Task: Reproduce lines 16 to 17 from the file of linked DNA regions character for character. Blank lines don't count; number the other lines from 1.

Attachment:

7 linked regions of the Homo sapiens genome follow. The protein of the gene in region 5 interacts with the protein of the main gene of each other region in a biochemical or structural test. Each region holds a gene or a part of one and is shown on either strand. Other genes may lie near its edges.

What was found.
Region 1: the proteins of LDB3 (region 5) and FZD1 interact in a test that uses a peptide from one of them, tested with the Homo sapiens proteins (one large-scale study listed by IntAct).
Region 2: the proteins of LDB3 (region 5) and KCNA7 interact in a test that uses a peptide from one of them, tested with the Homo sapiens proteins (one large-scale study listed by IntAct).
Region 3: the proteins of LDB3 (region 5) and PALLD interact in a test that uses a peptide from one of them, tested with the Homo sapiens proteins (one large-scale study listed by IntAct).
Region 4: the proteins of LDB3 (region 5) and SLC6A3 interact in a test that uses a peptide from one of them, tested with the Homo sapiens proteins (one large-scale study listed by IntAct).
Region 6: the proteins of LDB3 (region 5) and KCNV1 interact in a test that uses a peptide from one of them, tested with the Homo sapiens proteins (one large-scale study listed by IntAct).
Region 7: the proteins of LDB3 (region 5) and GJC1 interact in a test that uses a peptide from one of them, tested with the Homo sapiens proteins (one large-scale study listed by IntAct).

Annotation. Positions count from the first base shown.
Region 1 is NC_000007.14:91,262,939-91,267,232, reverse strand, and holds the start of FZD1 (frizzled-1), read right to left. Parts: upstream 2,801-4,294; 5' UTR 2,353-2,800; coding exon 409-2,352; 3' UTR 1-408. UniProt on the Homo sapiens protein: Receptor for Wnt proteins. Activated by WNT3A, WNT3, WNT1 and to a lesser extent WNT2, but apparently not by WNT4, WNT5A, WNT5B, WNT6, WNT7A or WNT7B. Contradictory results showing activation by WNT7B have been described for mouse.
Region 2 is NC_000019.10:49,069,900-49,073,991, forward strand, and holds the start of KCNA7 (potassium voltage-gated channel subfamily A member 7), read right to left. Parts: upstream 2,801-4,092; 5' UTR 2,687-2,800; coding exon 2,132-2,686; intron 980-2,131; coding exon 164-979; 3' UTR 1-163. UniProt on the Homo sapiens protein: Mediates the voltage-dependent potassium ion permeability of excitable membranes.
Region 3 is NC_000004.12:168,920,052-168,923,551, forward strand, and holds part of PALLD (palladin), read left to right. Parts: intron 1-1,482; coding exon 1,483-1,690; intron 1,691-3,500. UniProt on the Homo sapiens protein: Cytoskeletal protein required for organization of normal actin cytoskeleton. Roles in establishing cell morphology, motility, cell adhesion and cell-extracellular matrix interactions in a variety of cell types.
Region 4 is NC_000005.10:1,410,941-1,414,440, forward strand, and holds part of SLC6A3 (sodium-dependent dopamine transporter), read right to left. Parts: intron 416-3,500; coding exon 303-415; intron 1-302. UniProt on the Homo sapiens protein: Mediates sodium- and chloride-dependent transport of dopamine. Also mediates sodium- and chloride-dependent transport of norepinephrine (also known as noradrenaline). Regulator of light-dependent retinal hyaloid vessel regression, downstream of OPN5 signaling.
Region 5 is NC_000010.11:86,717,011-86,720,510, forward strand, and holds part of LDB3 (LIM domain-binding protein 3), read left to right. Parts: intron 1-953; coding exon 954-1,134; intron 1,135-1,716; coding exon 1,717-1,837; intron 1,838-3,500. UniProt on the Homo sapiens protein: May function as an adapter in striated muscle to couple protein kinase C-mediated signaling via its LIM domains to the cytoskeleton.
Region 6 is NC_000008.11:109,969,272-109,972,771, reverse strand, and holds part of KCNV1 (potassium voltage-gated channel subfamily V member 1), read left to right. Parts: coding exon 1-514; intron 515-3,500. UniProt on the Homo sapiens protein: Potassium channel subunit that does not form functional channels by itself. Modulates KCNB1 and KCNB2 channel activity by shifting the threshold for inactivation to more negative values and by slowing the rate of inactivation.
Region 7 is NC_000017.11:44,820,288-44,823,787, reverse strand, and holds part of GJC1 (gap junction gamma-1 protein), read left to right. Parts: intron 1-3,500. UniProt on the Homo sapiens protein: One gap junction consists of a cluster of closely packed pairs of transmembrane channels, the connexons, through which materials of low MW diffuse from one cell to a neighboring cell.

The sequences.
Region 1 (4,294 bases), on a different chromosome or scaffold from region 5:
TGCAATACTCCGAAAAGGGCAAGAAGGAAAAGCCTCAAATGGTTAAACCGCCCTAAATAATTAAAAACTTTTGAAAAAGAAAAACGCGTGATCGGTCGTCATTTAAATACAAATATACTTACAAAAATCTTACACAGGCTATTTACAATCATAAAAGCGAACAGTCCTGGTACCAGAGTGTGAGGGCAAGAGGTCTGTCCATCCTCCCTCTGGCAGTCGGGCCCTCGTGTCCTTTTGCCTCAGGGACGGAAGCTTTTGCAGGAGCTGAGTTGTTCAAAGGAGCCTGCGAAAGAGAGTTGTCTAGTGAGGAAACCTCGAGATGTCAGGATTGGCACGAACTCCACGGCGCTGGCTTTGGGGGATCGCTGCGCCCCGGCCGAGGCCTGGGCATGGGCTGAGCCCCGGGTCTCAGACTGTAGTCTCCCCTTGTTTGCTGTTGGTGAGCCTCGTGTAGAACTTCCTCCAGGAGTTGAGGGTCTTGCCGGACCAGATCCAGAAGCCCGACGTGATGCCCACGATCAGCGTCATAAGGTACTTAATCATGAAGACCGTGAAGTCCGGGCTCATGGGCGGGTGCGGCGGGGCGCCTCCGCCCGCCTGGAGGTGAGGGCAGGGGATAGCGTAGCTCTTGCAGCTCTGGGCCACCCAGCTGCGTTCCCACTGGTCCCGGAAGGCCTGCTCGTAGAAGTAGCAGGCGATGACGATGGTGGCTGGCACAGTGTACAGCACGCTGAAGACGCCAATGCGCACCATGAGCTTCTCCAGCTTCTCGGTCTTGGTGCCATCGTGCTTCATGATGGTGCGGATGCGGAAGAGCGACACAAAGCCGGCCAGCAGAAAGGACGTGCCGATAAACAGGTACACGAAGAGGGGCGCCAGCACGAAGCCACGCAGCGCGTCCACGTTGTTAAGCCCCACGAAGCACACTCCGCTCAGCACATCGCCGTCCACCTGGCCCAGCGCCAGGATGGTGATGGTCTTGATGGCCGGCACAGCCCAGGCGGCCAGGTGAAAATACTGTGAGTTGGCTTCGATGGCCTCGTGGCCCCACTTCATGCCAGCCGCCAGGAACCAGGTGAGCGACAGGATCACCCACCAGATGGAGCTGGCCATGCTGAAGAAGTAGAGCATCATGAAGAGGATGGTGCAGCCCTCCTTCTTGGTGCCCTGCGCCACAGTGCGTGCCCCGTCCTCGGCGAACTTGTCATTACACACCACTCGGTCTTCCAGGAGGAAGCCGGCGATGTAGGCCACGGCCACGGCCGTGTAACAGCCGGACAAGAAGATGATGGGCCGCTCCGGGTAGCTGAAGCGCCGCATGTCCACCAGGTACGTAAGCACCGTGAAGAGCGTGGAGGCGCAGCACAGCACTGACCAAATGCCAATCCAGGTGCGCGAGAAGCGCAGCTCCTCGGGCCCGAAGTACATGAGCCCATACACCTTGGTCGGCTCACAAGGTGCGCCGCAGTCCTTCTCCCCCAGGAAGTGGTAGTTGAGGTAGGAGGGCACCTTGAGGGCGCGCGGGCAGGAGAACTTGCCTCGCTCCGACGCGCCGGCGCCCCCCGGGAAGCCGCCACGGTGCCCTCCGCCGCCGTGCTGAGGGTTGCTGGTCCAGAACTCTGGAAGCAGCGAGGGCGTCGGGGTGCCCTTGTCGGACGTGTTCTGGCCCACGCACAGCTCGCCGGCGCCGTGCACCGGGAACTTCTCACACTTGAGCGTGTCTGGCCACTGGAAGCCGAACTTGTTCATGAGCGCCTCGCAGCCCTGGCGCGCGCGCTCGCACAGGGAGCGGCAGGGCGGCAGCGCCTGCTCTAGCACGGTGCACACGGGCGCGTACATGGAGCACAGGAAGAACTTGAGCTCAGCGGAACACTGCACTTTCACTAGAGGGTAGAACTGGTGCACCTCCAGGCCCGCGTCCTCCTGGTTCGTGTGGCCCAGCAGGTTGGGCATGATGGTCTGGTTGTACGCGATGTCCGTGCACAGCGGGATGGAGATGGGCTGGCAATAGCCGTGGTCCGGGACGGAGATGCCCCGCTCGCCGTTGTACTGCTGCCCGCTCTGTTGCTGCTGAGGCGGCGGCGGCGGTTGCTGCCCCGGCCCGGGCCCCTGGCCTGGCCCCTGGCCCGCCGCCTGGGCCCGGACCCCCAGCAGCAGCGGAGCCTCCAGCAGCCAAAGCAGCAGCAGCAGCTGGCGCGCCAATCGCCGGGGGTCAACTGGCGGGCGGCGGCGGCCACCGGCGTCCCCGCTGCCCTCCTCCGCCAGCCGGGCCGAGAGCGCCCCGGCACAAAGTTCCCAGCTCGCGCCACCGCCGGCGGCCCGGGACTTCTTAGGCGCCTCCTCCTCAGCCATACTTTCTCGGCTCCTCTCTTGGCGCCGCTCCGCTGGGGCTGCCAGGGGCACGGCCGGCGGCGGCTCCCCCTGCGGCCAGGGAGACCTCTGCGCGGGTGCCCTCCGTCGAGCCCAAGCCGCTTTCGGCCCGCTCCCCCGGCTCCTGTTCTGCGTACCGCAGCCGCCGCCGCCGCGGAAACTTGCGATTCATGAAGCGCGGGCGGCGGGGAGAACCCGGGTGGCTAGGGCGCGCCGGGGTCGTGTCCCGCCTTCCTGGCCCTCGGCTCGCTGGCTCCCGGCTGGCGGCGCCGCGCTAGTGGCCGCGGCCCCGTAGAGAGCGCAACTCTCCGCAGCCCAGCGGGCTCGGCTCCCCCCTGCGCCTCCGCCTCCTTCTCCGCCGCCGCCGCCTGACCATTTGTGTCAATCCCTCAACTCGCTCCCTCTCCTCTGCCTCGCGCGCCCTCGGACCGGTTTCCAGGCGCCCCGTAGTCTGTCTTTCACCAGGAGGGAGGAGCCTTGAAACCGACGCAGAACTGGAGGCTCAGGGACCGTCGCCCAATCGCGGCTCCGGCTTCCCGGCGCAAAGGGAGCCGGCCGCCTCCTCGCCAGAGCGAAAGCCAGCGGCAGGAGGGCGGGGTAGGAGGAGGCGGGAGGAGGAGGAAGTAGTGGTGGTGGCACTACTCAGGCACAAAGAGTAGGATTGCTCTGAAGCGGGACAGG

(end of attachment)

Region 7 is NC_000017.11:44,820,288-44,823,787, reverse strand, and holds part of GJC1 (gap junction gamma-1 protein), read left to right. Parts: intron 1-3,500. UniProt on the Homo sapiens protein: One gap junction consists of a cluster of closely packed pairs of transmembrane channels, the connexons, through which materials of low MW diffuse from one cell to a neighboring cell.

The sequences.